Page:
…but was then waylaid by the views north and south and east and west while driving on the causeway to the island, so I didn’t make it to the trailhead until nearly an hour after sunrise.
If you have been following this blog for more than five years, you might recall that I started the “City Paint” series while living in Salt Lake City over five years ago. The locale was teeming with wonderful street-art images and I found them fascinating to the point of collecting them and sharing photographs of the murals, etc., here on the blog.
When I was in Salt Lake City earlier this year for a family event, I captured images of this mural on the side of the Purgatory bar located at 62 East 700 South, near downtown.
The mural is a representation of the actual street scene in front of the bar…complete with the Wasatch Mountains in the background…a very prominent feature of the eastern horizon anywhere in the Salt Lake Valley.
Again, if you have been following this blog for over five years, you might remember another mural completed by the same artist (Gerry Swanson), “Five on Five,” or “Becoming” as I had named it when presenting the stages of completion of the mural as “City Paint” episodes between April and June of 2012.
You can click on this link to be taken to the artist’s website and this link to go back to the blog post I shared after spending an hour or so talking with the artist as he worked on the Five on Five mural.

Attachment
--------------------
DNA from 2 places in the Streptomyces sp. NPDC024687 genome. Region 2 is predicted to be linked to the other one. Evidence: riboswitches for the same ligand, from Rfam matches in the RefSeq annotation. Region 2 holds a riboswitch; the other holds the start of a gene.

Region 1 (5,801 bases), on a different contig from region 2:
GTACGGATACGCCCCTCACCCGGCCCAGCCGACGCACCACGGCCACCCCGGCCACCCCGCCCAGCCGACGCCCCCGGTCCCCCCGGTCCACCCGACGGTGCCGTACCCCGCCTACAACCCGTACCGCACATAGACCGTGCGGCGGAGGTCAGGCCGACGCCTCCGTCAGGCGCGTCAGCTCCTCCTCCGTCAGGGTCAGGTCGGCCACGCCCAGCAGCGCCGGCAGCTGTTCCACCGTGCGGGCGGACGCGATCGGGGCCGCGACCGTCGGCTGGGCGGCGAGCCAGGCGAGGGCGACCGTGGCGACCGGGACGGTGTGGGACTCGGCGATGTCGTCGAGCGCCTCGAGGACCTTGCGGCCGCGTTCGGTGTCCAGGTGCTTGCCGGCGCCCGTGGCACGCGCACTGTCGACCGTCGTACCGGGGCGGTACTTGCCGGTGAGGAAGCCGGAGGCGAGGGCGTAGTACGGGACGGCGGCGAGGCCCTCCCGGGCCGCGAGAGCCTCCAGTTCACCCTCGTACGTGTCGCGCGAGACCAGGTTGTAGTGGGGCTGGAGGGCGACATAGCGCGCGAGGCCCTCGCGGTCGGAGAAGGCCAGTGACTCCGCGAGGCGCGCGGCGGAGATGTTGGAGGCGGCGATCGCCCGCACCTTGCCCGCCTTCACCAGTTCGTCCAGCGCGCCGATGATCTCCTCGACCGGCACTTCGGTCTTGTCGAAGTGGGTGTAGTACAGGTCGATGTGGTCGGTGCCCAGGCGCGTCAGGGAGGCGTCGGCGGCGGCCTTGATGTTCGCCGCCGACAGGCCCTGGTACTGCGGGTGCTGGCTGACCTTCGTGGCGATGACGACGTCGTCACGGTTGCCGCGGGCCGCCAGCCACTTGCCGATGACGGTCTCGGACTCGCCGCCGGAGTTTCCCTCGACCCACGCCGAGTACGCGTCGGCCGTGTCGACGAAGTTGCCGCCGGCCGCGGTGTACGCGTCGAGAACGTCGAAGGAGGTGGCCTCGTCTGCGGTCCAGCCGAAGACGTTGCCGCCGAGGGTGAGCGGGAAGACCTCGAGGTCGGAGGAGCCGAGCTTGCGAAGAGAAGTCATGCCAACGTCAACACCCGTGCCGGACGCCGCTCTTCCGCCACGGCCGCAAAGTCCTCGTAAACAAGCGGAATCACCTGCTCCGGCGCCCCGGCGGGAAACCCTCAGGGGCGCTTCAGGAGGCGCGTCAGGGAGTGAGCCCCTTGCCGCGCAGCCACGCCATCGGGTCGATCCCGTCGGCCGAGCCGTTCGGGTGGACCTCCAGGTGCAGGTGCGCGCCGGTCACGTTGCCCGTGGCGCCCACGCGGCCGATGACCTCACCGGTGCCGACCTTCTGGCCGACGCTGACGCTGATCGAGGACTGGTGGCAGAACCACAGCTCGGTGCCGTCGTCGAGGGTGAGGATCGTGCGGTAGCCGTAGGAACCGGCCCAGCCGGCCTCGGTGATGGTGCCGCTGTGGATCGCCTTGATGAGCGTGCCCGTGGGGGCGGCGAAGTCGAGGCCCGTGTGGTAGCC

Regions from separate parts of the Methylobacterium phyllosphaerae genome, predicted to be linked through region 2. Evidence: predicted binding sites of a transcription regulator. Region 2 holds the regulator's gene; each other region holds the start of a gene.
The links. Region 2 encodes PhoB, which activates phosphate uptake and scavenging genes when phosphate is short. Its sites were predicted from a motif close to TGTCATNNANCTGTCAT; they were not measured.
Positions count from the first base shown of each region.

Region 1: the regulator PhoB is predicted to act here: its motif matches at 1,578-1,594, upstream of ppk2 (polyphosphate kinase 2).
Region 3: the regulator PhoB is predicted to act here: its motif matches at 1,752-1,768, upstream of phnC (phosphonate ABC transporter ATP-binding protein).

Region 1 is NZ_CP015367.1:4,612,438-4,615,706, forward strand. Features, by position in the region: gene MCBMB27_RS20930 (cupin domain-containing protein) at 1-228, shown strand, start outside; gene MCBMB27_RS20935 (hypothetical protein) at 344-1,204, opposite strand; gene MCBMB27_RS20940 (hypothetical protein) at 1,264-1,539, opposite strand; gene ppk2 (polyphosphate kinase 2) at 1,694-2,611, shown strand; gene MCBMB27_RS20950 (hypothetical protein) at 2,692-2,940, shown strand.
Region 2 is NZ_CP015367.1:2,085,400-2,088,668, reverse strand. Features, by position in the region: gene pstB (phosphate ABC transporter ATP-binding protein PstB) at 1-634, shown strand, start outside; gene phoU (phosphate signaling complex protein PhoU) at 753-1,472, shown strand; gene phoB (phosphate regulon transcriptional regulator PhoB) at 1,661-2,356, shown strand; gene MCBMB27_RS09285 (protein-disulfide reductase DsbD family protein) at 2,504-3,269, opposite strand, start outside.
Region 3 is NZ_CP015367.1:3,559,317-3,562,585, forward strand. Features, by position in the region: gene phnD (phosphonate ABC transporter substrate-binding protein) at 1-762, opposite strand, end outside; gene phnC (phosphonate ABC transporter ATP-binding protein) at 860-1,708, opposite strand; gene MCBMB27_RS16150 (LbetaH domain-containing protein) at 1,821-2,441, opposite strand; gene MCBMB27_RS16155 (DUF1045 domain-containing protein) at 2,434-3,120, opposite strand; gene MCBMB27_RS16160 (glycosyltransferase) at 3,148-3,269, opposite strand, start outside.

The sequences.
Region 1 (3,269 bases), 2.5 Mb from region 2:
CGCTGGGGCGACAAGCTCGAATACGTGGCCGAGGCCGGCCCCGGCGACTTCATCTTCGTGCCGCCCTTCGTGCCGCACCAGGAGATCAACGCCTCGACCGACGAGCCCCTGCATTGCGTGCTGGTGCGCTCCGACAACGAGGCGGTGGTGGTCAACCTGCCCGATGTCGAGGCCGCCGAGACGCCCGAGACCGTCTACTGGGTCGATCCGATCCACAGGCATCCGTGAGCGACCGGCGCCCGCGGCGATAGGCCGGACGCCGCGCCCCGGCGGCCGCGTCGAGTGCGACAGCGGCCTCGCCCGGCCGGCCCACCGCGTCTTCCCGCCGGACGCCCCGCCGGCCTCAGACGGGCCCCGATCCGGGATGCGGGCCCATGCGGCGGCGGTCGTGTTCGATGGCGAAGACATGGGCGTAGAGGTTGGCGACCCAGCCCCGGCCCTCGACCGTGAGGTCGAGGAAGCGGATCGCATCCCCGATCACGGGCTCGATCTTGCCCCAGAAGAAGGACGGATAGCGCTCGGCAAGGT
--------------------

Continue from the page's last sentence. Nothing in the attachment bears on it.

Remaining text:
This mural is on the western outside wall of the Purgatory bar (click on the highlighted name to be taken to their website).
The below image is from inside the courtyard on the southernmost wall.
It was hard to get a better image of the mural on the inside westernmost wall of the courtyard (below), as the bar and courtyard were closed and fenced on the Saturday morning that I made these images, but you can find them on the artist’s website under the “Murals” tab, if interested.
Street view of the “real” place, below….
This is the 18th City Paint post subject (some subjects have more than one post) of the murals/street-art in Salt Lake City…and there are another 22 posts in the “City Paint Phoenix” segment. If you’re interested, you can click on this link to be taken to a continuous scroll of all of the posts in the “Street Art – Graffiti” category as found near the bottom of this page.
I hope you enjoyed the latest sampling of building art from Salt Lake City, Utah…and as always, thank you for visiting.
On US Highway 89, somewhere between Page, Arizona, and Kanab, Utah, Thursday of the week past, shortly after 5:00 pm…roadside photography…too pretty to not be committed to a captured image or two, or three, or….
while in the salt lake valley for the family event and celebration that I mentioned in the last post, i found myself standing in a restaurant parking lot with camera facing east
i heard a young female voice to my left saying “excuse me sir…what are you taking a picture of…?
“is there a bird up there on a lamp post or something…?”
“i’m taking pictures of the mountains,” i said, “aren’t they beautiful?!”
her response….”you must not be from around here”